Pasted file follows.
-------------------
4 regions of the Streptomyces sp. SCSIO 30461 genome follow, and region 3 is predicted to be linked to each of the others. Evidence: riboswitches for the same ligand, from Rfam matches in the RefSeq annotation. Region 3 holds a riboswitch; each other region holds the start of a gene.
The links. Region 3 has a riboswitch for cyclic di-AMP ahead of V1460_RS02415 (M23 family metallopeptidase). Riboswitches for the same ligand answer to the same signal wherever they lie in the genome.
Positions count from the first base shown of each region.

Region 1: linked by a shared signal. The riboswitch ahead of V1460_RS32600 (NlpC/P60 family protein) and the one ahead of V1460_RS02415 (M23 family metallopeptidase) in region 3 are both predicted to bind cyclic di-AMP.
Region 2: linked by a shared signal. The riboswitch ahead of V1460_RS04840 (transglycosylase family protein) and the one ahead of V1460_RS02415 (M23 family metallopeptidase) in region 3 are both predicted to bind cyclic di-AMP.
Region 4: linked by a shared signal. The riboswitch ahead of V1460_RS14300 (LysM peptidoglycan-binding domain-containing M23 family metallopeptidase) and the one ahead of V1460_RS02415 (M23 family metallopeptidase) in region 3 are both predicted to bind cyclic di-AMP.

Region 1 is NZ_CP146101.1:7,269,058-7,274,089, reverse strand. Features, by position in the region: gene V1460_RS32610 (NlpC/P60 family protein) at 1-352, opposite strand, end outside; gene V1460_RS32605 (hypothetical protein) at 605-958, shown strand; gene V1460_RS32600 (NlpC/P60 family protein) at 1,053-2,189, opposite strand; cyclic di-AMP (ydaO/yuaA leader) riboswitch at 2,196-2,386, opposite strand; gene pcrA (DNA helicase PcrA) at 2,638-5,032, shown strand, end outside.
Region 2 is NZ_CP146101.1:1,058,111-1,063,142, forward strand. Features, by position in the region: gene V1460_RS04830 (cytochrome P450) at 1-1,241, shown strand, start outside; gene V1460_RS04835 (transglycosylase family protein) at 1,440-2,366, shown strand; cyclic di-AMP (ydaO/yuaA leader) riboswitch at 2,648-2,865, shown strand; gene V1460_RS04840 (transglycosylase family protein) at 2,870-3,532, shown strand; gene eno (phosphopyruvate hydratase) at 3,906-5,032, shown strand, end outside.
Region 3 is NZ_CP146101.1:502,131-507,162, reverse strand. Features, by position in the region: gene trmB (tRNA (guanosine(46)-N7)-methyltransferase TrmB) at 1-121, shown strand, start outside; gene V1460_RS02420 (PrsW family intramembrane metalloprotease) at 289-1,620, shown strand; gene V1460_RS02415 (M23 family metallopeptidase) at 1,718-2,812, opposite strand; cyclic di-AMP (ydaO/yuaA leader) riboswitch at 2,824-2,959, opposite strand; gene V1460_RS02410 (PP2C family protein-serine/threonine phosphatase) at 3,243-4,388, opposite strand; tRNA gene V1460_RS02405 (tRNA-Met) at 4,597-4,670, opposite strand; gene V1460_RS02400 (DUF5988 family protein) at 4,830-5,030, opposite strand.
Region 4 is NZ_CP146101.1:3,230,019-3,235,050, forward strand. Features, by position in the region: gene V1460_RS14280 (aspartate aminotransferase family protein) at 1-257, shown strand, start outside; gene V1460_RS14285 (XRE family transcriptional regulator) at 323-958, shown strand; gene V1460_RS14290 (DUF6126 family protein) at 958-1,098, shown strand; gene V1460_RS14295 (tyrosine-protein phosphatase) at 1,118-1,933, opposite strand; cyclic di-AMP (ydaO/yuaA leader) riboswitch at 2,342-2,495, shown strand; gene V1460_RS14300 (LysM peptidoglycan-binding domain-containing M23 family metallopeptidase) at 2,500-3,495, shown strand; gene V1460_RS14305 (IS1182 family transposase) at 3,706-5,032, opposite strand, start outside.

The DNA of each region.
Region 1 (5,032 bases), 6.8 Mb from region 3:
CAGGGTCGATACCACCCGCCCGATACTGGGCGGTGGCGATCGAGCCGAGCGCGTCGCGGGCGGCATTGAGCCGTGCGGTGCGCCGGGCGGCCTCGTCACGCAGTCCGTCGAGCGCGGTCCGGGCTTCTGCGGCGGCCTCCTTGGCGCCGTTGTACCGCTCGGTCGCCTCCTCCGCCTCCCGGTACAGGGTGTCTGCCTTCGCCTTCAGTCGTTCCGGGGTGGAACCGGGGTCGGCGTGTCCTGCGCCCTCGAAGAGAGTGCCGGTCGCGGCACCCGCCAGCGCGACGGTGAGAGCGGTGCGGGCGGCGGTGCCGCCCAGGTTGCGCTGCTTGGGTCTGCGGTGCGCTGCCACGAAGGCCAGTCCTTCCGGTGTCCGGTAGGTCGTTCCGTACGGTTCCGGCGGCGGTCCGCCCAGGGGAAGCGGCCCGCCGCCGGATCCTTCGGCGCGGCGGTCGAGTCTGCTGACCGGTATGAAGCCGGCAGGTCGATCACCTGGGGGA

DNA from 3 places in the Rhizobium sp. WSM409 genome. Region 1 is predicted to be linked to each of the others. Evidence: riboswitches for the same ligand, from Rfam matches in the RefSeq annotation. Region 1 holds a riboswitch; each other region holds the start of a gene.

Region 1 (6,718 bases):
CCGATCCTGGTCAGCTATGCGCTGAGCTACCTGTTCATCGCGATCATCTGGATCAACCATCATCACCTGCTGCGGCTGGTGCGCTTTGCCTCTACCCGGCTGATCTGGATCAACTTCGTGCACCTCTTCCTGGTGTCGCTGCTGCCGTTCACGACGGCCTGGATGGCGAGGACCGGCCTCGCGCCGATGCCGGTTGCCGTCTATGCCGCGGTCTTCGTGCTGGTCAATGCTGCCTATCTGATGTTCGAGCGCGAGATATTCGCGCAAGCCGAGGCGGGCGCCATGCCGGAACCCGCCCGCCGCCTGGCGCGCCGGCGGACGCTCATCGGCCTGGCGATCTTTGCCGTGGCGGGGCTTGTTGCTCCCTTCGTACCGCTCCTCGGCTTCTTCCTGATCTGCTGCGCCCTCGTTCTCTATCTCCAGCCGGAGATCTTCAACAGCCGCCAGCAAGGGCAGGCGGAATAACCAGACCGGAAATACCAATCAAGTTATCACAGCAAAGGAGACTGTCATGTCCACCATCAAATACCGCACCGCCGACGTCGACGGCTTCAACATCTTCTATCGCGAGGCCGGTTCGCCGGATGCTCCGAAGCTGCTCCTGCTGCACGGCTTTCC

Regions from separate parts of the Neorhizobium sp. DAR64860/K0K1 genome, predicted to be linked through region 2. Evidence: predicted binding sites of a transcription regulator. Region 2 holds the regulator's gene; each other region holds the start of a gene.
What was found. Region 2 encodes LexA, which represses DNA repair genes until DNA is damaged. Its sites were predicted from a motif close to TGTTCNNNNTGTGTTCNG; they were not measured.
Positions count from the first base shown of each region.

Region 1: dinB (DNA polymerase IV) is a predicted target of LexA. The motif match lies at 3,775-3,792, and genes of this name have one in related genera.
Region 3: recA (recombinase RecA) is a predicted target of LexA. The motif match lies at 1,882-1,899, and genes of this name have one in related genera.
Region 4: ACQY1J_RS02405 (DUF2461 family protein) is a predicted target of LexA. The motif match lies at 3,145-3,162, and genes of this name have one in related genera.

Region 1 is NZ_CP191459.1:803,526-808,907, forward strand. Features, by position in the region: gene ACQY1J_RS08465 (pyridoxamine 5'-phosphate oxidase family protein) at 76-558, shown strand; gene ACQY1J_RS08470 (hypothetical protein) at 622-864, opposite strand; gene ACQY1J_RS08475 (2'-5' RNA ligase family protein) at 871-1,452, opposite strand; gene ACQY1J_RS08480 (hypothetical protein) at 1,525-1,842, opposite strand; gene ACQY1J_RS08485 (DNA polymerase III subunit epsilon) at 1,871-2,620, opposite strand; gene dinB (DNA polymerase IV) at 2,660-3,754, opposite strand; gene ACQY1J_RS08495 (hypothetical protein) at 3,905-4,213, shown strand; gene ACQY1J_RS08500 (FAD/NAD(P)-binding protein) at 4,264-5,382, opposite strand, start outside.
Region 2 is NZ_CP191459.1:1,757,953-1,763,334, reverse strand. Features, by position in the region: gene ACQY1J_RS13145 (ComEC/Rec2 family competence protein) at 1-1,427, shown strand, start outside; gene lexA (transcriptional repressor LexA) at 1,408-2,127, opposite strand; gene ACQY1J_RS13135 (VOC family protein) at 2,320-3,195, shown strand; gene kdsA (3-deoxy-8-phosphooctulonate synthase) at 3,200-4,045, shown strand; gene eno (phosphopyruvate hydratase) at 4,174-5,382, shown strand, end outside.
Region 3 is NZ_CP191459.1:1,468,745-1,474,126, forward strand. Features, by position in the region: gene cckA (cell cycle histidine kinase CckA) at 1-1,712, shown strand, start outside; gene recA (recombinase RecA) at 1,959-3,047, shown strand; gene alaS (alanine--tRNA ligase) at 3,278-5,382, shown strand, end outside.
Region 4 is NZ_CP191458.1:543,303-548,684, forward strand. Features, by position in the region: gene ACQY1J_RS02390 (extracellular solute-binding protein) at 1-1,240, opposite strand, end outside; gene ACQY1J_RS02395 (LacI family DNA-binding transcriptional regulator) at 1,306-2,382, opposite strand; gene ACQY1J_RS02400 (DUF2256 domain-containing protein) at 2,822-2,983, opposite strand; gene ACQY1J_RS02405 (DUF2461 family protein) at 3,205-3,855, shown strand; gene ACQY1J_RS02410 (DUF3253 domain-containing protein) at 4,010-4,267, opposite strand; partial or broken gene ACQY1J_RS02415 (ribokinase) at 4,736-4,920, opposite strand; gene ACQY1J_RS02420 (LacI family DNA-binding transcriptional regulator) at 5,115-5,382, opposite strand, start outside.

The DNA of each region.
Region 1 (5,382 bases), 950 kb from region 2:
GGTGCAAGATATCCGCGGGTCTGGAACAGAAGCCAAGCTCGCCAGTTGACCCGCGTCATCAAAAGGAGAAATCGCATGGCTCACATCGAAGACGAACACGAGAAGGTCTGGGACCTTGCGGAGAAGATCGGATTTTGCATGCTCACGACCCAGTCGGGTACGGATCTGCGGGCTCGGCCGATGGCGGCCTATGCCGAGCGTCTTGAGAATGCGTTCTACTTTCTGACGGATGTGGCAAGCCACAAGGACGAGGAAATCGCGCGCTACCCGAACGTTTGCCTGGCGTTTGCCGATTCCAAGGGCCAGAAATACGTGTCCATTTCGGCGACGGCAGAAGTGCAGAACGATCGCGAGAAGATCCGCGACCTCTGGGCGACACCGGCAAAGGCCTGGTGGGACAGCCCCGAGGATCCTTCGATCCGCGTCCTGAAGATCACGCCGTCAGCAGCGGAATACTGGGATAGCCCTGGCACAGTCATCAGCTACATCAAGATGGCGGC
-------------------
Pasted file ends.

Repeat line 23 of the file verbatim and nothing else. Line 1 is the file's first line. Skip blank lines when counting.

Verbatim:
Region 1 is NZ_CP191459.1:803,526-808,907, forward strand. Features, by position in the region: gene ACQY1J_RS08465 (pyridoxamine 5'-phosphate oxidase family protein) at 76-558, shown strand; gene ACQY1J_RS08470 (hypothetical protein) at 622-864, opposite strand; gene ACQY1J_RS08475 (2'-5' RNA ligase family protein) at 871-1,452, opposite strand; gene ACQY1J_RS08480 (hypothetical protein) at 1,525-1,842, opposite strand; gene ACQY1J_RS08485 (DNA polymerase III subunit epsilon) at 1,871-2,620, opposite strand; gene dinB (DNA polymerase IV) at 2,660-3,754, opposite strand; gene ACQY1J_RS08495 (hypothetical protein) at 3,905-4,213, shown strand; gene ACQY1J_RS08500 (FAD/NAD(P)-binding protein) at 4,264-5,382, opposite strand, start outside.